Skip to Main Content

We have a new app!

Take the Access library with you wherever you go—easy access to books, videos, images, podcasts, personalized features, and more.

Download the Access App here: iOS and Android


  1. Relate the major parts of the shoe to the requirements of individuals fitted with lower-limb orthoses.

  2. Compare the characteristics, advantages, and disadvantages of plastics, metals, and other materials used in orthoses.

  3. Describe the components of contemporary foot, ankle–foot, knee–ankle–foot, hip–knee–ankle–foot, trunk–hip–knee–ankle–foot, and trunk orthoses.

  4. Explain the orthotic options available for patients with paraplegia.

  5. Identify the features of lower-limb and trunk orthoses that are considered during the examination process.

  6. Outline the physical therapist’s role in management of patients fitted with lower-limb and trunk orthoses.

  7. Analyze and interpret patient data, formulate realistic goals and outcomes, and develop a plan of care when presented with a clinical case study.


An orthosis is a device worn to restrict or assist motion or to transfer stress from one area of the body to another. An alternate term is brace. A splint is a temporary orthosis. An orthotist is a health care professional who designs, fabricates, and fits orthoses for the limbs and trunk, while a pedorthist is a health care professional who designs, fabricates, and fits shoes and foot orthoses. The term orthotic is an adjective. Archaeological evidence confirms that orthoses have been used for at least four thousand years.1 The term orthosis originated in the mid-twentieth century.

This chapter presents the most frequently prescribed orthoses for the lower limb and the trunk, as well as new developments in the field. Essentials for teaching patients to use orthoses are considered. Focus is on orthotic designs and materials, biomechanical rationale, and criteria for evaluating orthotic fit, function, and construction. While every attempt is made to use evidence-based research to guide clinical practice, paucity of research and heterogeneity within the population of orthotic users and within orthotic designs confound this effort.2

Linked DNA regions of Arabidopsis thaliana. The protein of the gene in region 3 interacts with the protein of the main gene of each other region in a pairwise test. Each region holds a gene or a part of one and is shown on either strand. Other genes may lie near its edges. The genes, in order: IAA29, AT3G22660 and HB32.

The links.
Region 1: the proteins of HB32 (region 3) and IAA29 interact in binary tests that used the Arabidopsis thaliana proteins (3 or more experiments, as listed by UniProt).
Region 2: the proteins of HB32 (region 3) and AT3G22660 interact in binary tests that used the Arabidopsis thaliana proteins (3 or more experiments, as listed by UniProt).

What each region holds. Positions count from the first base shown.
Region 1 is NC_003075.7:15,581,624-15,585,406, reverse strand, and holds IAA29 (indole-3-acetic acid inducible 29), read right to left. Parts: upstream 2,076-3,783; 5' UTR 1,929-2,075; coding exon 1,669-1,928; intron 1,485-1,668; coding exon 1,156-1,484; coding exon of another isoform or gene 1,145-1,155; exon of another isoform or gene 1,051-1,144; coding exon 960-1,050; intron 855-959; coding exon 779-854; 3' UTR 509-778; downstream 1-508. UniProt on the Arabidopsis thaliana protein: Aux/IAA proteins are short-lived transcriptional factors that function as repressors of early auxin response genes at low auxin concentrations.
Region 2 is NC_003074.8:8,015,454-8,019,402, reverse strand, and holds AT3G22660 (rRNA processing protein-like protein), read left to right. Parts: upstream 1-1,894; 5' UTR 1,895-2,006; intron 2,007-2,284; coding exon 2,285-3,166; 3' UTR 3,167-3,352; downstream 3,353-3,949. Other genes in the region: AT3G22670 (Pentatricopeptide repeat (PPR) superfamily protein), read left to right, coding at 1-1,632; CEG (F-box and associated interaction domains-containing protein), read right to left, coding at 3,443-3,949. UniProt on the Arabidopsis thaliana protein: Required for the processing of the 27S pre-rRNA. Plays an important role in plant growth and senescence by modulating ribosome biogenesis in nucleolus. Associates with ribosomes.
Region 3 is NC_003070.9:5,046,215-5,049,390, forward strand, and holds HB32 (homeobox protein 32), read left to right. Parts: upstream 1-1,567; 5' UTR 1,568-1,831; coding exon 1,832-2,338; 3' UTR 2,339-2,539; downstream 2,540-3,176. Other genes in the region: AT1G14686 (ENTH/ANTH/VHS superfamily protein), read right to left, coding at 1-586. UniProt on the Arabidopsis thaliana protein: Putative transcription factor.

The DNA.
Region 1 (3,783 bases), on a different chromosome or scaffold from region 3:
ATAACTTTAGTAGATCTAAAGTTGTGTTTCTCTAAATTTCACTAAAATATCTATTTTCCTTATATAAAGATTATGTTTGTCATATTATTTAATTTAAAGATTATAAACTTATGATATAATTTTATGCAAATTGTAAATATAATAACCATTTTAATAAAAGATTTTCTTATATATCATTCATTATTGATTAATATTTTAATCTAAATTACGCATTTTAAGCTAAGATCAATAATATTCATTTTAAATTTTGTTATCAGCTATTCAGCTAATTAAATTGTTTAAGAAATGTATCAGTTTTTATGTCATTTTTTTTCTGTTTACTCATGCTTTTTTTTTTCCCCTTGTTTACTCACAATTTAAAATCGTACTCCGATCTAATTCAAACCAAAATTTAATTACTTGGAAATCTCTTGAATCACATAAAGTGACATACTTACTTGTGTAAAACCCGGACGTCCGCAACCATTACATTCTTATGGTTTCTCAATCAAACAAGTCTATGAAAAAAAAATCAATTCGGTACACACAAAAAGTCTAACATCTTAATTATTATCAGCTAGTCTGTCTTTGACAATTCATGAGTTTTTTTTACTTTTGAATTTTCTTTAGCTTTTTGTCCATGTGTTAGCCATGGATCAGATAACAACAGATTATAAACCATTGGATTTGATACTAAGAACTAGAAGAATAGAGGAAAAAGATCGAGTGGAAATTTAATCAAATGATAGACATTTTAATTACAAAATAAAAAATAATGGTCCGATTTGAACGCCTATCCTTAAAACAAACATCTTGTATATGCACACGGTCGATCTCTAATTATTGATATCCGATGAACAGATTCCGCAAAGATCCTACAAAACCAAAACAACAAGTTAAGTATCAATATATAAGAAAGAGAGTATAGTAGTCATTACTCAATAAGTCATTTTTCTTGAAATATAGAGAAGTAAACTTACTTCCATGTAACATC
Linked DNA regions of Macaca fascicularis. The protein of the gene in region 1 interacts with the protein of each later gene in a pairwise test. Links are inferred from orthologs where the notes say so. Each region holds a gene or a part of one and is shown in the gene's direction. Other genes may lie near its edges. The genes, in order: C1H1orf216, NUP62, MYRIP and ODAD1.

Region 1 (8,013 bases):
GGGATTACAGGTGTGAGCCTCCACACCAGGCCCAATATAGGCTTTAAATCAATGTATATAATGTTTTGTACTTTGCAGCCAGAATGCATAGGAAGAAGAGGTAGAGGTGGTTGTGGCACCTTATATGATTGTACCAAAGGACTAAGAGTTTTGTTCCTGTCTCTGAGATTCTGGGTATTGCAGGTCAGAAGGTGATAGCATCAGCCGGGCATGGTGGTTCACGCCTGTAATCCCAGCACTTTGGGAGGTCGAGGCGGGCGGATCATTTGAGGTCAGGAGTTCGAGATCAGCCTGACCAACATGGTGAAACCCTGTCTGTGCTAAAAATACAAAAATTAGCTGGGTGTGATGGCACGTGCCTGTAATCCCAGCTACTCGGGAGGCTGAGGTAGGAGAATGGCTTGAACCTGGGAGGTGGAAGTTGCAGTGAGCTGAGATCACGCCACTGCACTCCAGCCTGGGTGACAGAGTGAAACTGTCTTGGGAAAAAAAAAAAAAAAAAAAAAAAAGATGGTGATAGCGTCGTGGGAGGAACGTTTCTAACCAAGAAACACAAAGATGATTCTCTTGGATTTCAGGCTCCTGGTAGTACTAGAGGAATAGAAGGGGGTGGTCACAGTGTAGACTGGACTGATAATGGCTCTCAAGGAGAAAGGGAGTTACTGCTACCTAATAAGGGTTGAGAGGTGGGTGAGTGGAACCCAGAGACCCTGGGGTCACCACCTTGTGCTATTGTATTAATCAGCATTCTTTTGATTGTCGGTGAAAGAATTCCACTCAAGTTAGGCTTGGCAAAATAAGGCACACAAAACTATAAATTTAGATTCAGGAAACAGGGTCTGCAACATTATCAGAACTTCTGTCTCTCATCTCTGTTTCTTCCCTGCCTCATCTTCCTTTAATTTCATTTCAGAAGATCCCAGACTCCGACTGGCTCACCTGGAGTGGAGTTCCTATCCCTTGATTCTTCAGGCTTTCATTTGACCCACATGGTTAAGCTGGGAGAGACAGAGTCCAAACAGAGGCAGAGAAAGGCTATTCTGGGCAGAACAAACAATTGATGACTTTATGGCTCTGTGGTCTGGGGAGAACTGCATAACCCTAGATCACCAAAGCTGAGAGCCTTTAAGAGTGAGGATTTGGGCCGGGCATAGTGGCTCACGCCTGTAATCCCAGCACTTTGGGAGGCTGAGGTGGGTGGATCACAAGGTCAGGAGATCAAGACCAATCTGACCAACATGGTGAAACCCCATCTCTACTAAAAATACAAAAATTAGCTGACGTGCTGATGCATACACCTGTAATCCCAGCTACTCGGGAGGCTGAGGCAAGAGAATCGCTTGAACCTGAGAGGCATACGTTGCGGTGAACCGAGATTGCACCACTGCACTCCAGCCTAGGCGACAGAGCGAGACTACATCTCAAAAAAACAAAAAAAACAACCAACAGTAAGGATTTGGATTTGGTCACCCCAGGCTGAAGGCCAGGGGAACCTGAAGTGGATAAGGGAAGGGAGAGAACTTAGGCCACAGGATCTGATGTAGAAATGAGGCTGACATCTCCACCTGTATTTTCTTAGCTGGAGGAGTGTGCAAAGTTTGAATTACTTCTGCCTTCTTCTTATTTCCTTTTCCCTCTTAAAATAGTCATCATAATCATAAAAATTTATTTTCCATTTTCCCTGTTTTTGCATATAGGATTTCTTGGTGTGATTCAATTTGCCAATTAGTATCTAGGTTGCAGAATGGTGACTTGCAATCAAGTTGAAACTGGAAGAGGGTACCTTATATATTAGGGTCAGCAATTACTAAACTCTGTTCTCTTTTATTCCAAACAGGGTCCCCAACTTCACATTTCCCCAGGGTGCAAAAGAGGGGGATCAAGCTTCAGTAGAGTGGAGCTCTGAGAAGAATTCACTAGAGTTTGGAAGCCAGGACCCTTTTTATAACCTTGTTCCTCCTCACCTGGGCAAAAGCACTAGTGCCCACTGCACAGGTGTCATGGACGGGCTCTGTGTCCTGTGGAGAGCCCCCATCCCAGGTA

Orthoses are named by the joints they encompass and motions controlled. Foot orthoses (FOs) are applied to the foot and placed inside or outside a shoe. Ankle–foot orthoses (AFOs) encompass a shoe and terminate below the knee. The knee–ankle–foot orthosis (KAFO) extends from the shoe to the thigh. A hip–knee–ankle–foot orthosis (HKAFO) is a KAFO with a pelvic band that surrounds the lower torso. A trunk–hip–knee–ankle–foot orthosis (THKAFO) covers part of the torso and the lower limbs. Knee orthosis (KO) and hip orthosis (HO) cover their respective joints. Cervical orthoses encircle the neck. Most trunk orthoses are named by the motions controlled, although orthoses that manage scoliosis usually are named for the city where they were designed.


Lower-limb orthoses (LLOs) range from shoes used for clinical purposes to THKAFOs. Characteristics and functions of the principal FOs, AFOs, KAFOs, HKAFOs, and THKAFOs, and trunk and cervical orthoses will be described. Although physical therapists occasionally encounter KOs, HOs, and orthoses for special purposes, such as management of Legg Calve Perthes’ disease, ...

Pop-up div Successfully Displayed

This div only appears when the trigger link is hovered over. Otherwise it is hidden from view.